But social class in this country can change. A person can start off dirt poor and become wealthy if they're willing to do what it takes. Look at Will Smith... movie star, celebrity, fame and fortune... but he came from the ghetto. He learned to rap, used that to increase his social status, got a gig on "Fresh Prince of Bel-Air," catapulted that into a movie career, and now he's upper class. Is he some sort of superman? No... just a guy with the drive and the tenacity to keep pushing forward.

I want every single person living in the misery that urban neighborhoods have become to make that same leap out. Every single one. I know they won't all succeed, but I want as many to succeed as possible.

TheRedneck



posted on Aug, 3 2020 @ 09:17 PM
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a reply to: TheRedneck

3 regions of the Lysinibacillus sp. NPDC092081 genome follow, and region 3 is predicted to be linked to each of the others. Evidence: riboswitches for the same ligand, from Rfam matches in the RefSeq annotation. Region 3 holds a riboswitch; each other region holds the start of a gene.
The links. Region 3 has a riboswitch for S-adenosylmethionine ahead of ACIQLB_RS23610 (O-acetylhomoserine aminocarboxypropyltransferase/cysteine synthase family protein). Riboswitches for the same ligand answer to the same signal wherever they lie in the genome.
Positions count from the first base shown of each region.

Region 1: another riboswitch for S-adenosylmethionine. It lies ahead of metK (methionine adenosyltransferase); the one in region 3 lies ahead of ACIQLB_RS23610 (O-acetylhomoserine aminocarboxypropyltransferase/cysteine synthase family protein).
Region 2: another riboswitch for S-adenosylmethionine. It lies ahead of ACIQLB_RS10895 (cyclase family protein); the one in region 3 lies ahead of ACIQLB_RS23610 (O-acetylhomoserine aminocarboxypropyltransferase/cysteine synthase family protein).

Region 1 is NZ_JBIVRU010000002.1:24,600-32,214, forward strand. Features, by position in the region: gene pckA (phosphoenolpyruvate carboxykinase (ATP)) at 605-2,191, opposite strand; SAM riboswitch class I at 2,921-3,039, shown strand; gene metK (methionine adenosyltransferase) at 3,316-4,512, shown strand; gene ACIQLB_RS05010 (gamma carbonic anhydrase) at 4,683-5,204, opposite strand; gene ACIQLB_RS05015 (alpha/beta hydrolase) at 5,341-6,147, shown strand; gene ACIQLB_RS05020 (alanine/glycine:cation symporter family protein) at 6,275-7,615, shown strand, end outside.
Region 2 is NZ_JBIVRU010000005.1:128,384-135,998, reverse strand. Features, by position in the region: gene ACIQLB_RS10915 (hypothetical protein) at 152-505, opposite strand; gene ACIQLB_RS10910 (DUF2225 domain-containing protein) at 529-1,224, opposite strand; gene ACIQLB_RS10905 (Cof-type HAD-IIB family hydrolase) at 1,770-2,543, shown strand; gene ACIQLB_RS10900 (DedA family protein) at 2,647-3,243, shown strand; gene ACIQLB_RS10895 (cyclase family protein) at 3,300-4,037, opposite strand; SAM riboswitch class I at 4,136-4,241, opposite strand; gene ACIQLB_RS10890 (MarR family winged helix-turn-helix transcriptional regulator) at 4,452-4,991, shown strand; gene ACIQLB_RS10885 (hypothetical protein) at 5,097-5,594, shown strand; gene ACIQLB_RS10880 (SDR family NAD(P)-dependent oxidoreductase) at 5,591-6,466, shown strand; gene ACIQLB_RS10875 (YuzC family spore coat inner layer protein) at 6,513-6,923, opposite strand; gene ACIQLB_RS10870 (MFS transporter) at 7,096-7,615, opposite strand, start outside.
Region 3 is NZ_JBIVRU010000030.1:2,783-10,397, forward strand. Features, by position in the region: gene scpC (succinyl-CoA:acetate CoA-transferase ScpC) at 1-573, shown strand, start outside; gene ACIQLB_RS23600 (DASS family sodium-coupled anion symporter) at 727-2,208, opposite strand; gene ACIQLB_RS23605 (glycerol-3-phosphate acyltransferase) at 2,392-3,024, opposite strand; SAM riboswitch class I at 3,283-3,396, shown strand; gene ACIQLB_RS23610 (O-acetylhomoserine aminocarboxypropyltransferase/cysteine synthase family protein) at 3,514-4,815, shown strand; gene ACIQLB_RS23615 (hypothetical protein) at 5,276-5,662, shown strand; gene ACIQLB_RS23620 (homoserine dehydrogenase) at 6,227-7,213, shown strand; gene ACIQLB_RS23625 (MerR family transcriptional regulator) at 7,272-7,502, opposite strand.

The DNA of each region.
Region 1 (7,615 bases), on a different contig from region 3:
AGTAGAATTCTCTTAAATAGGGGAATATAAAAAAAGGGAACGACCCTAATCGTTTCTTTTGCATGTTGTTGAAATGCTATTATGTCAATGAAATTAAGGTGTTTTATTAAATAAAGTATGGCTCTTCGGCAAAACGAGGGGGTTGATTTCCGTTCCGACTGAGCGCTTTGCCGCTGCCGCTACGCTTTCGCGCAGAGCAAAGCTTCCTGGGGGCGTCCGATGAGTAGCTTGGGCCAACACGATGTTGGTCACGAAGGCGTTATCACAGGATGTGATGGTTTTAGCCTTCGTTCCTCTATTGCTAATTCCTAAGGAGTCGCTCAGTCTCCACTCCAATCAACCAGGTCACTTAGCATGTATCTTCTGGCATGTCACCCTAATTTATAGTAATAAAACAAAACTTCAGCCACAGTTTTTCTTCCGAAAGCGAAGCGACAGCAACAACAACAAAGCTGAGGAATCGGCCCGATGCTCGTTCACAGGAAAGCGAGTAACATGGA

Ya, well a good deal of that subsidized housing was owned by local politicians who either were holding office, or had held office in the recent past in my hometown. The "poor" did benefit some. I grew up in the downtown area and had friends in the flats, which was just walking distance away. In a apartment that was above a store, next to a bar/hotel. My backyard was the roof of the downstairs store. I dont remember that much about the place but I do remember the old pipe that ran through the kitchen. It would often come apart and fill out kitchen with soot and ash. While there was a door going out to the roof. There was no exit off the roof so we only had one exit out of the building. It wouldnt have passed HUD subsidized standards in other words. Most of my friends homes were also pretty crappy by today's standards. The school wasnt in much better shape and we had dust and crap falling into our food in the cafeteria. So, ya, the poor benefitted some. But I kind of think those politicians knew a good thing when they saw it and benefitted much more. Subsidies to revitalize those run down places as well as to build new ones along with a guarenteed income from them that was mostly free from any real economic market restraints.